There was an overall 16 percent increase in forestry, mainly attributable to the significant lift in the carbon price from 2014 on post-1989 land. Post-1989 forestry and manuka land would provide pastoral farmers with a carbon sink opportunity when agriculture is included in the emissions trading scheme.

The residential and lifestyle market had been increasingly buoyant since mid-2016, rising by 21.3 and 17.4 respectively.

Average capital value for the 12,922 residential properties with a house was $290,500, up 21.28 percent.

Average capital value for the 2059 lifestyle blocks with a house was $460,500, up 17.8 percent.

Overall capital value of commercial properties was up by 14 percent and industrial ones 15 percent.

Little rental movement

Rentals had not shown much movement, with a handful of office rentals for newer or good quality space showing an increase. Older office space, especially if an earthquake risk, was at lower rentals and difficult to lease out.

Mr Grinlinton said in urban valuations, chattels such as carpets were not included, and for rural ones pine trees were excluded. They were considered a crop. Also not included were gold kiwifruit, dairy shares and manuka. Only trees that produced a marketable crop, vines and citrus were valued.

Manuka had slipped through and the powers that be were trying to see how they could include it.

Larry Foster said because forestry was not included the council was missing out on opportunities for a rating base.

Andy Cranston said there was no one sector of the ratepayer base that was going to be hit, because their valuations had gone up differently.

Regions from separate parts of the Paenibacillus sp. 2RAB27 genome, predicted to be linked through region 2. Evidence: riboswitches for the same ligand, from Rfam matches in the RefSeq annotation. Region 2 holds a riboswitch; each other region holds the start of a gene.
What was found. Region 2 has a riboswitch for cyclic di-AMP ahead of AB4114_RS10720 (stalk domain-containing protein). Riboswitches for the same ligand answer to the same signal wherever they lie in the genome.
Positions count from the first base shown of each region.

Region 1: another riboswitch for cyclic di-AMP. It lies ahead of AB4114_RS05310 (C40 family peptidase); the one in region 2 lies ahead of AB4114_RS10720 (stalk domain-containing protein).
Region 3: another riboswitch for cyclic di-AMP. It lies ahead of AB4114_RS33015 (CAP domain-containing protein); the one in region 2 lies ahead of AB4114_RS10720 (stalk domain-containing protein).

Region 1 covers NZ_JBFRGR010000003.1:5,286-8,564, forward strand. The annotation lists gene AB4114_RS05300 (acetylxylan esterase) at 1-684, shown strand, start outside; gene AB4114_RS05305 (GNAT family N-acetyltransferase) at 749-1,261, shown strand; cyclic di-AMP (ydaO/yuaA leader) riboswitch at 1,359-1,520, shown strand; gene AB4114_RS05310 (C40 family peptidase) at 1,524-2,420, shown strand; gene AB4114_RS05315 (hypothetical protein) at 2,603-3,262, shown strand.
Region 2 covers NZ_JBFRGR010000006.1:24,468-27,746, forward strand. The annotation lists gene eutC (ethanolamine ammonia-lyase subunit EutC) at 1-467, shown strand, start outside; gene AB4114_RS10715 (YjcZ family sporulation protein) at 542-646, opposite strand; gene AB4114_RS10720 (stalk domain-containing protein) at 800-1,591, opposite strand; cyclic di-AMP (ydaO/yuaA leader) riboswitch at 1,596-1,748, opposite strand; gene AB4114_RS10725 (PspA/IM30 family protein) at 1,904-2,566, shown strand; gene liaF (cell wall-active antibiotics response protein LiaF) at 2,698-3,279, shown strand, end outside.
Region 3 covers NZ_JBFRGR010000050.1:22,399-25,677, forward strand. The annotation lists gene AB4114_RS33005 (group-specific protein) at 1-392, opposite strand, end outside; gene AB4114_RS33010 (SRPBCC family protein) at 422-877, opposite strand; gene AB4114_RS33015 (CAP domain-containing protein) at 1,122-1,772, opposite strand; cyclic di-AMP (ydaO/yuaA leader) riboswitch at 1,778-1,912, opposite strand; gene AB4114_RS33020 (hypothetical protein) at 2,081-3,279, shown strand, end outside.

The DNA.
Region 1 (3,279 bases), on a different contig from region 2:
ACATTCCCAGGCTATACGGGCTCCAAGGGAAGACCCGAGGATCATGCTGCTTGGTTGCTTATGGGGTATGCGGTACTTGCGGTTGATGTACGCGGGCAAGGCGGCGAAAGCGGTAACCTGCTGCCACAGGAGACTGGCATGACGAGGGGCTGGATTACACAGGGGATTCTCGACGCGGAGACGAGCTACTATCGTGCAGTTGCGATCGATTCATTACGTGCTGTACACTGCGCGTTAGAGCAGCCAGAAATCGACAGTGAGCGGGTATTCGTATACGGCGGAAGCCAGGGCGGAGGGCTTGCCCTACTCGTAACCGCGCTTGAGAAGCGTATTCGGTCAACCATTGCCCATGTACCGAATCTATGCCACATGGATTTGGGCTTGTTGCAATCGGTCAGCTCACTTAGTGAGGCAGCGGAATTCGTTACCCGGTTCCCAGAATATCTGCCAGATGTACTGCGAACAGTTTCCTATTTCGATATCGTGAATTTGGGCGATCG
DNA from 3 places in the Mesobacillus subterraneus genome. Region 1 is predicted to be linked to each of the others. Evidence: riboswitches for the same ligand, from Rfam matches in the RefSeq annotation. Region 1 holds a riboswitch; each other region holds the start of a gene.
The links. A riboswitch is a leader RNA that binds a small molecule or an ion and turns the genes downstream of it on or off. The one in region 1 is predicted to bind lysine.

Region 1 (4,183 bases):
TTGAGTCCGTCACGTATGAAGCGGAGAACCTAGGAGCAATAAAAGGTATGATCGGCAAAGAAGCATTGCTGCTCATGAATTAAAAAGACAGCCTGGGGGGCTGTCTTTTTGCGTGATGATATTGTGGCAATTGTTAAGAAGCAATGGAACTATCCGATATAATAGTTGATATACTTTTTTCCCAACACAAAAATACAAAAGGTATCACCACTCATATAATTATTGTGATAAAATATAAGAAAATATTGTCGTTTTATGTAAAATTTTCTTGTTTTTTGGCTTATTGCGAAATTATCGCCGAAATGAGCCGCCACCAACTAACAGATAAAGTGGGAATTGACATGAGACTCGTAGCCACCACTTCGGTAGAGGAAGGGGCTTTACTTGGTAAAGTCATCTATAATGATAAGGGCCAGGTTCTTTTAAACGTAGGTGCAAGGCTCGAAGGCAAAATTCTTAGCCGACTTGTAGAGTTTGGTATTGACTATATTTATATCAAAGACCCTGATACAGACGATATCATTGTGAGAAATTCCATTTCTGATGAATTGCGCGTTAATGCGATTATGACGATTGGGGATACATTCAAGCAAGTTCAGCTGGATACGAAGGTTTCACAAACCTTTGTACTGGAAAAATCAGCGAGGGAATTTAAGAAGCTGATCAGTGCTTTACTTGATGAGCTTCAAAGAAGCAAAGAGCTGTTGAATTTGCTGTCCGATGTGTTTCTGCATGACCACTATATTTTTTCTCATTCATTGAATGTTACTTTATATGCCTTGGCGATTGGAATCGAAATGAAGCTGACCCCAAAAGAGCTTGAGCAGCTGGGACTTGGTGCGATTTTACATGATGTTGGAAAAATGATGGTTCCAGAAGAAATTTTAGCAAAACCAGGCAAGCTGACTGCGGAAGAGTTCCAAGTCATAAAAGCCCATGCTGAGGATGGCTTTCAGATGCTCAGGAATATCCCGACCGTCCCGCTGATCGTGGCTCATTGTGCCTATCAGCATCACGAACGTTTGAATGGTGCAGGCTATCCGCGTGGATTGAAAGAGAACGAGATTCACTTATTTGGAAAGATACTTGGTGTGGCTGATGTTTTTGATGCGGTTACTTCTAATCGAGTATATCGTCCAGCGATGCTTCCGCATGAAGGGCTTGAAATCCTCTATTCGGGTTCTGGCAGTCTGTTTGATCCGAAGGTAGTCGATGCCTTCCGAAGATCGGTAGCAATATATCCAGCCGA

Brian Wilson said when value rose 35 percent on a $10 million property, it was lot more than 22 percent on a $200,000 one. That had a distorting effect.

Mr Grinlinton said the key thing was that the valuation was set at July 1. Whatever happened after a change of government did not affect it. Valuations were always out of date.

“You always have to look at the valuation date.”

There would be significant value uplift coming in the next two or three years and there was potential for the council to capture this growth for rating purposes.

“The horticultural guys are probably the wealthiest guys in your district at the moment.”

There was a remission on vines and structures that was bringing the value down and that was something the council might need to look at. People were paying $270,000 a hectare for a gold licence and still expecting a 10 percent return.

Mayor Meng Foon said the council had a big job to do with valuations and how it was going to treat them in terms of rating.

New valuations will be publicly notified this month and objections close on January 5.